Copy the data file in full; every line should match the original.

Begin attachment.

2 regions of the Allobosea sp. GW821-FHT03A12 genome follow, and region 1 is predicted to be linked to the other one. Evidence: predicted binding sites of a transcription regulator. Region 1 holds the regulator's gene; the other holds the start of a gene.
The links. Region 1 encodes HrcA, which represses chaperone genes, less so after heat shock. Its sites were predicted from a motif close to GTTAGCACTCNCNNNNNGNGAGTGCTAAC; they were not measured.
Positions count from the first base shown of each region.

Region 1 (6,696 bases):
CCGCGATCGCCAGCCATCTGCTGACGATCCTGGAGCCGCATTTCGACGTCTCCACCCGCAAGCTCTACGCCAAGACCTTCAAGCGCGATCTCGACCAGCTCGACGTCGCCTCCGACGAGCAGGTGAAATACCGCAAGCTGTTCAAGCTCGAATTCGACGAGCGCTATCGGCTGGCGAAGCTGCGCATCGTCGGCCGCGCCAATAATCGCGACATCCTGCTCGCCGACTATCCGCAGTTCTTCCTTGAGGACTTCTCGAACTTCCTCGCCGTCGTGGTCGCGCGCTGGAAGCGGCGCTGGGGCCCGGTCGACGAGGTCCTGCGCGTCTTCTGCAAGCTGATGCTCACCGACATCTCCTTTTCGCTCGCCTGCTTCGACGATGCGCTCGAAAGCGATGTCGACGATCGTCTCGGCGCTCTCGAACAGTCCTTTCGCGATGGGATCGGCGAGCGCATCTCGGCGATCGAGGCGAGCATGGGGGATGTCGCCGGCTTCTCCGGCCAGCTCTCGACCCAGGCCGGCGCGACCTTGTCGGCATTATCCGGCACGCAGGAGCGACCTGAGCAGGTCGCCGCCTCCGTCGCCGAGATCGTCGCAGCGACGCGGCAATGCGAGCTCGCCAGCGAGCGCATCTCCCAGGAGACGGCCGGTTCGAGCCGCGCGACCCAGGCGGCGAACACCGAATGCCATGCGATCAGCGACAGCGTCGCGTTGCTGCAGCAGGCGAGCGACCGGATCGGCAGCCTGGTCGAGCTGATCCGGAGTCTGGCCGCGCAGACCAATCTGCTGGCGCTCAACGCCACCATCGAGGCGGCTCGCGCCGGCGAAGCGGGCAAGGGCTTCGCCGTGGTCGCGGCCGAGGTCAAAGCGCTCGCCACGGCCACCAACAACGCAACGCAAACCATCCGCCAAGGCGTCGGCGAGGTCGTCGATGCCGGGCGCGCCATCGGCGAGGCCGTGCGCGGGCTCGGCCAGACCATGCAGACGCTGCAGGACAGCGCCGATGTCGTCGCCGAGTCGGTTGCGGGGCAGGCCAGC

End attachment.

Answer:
2 regions of the Allobosea sp. GW821-FHT03A12 genome follow, and region 1 is predicted to be linked to the other one. Evidence: predicted binding sites of a transcription regulator. Region 1 holds the regulator's gene; the other holds the start of a gene.
The links. Region 1 encodes HrcA, which represses chaperone genes, less so after heat shock. Its sites were predicted from a motif close to GTTAGCACTCNCNNNNNGNGAGTGCTAAC; they were not measured.
Positions count from the first base shown of each region.

Region 1 (6,696 bases):
CCGCGATCGCCAGCCATCTGCTGACGATCCTGGAGCCGCATTTCGACGTCTCCACCCGCAAGCTCTACGCCAAGACCTTCAAGCGCGATCTCGACCAGCTCGACGTCGCCTCCGACGAGCAGGTGAAATACCGCAAGCTGTTCAAGCTCGAATTCGACGAGCGCTATCGGCTGGCGAAGCTGCGCATCGTCGGCCGCGCCAATAATCGCGACATCCTGCTCGCCGACTATCCGCAGTTCTTCCTTGAGGACTTCTCGAACTTCCTCGCCGTCGTGGTCGCGCGCTGGAAGCGGCGCTGGGGCCCGGTCGACGAGGTCCTGCGCGTCTTCTGCAAGCTGATGCTCACCGACATCTCCTTTTCGCTCGCCTGCTTCGACGATGCGCTCGAAAGCGATGTCGACGATCGTCTCGGCGCTCTCGAACAGTCCTTTCGCGATGGGATCGGCGAGCGCATCTCGGCGATCGAGGCGAGCATGGGGGATGTCGCCGGCTTCTCCGGCCAGCTCTCGACCCAGGCCGGCGCGACCTTGTCGGCATTATCCGGCACGCAGGAGCGACCTGAGCAGGTCGCCGCCTCCGTCGCCGAGATCGTCGCAGCGACGCGGCAATGCGAGCTCGCCAGCGAGCGCATCTCCCAGGAGACGGCCGGTTCGAGCCGCGCGACCCAGGCGGCGAACACCGAATGCCATGCGATCAGCGACAGCGTCGCGTTGCTGCAGCAGGCGAGCGACCGGATCGGCAGCCTGGTCGAGCTGATCCGGAGTCTGGCCGCGCAGACCAATCTGCTGGCGCTCAACGCCACCATCGAGGCGGCTCGCGCCGGCGAAGCGGGCAAGGGCTTCGCCGTGGTCGCGGCCGAGGTCAAAGCGCTCGCCACGGCCACCAACAACGCAACGCAAACCATCCGCCAAGGCGTCGGCGAGGTCGTCGATGCCGGGCGCGCCATCGGCGAGGCCGTGCGCGGGCTCGGCCAGACCATGCAGACGCTGCAGGACAGCGCCGATGTCGTCGCCGAGTCGGTTGCGGGGCAGGCCAGC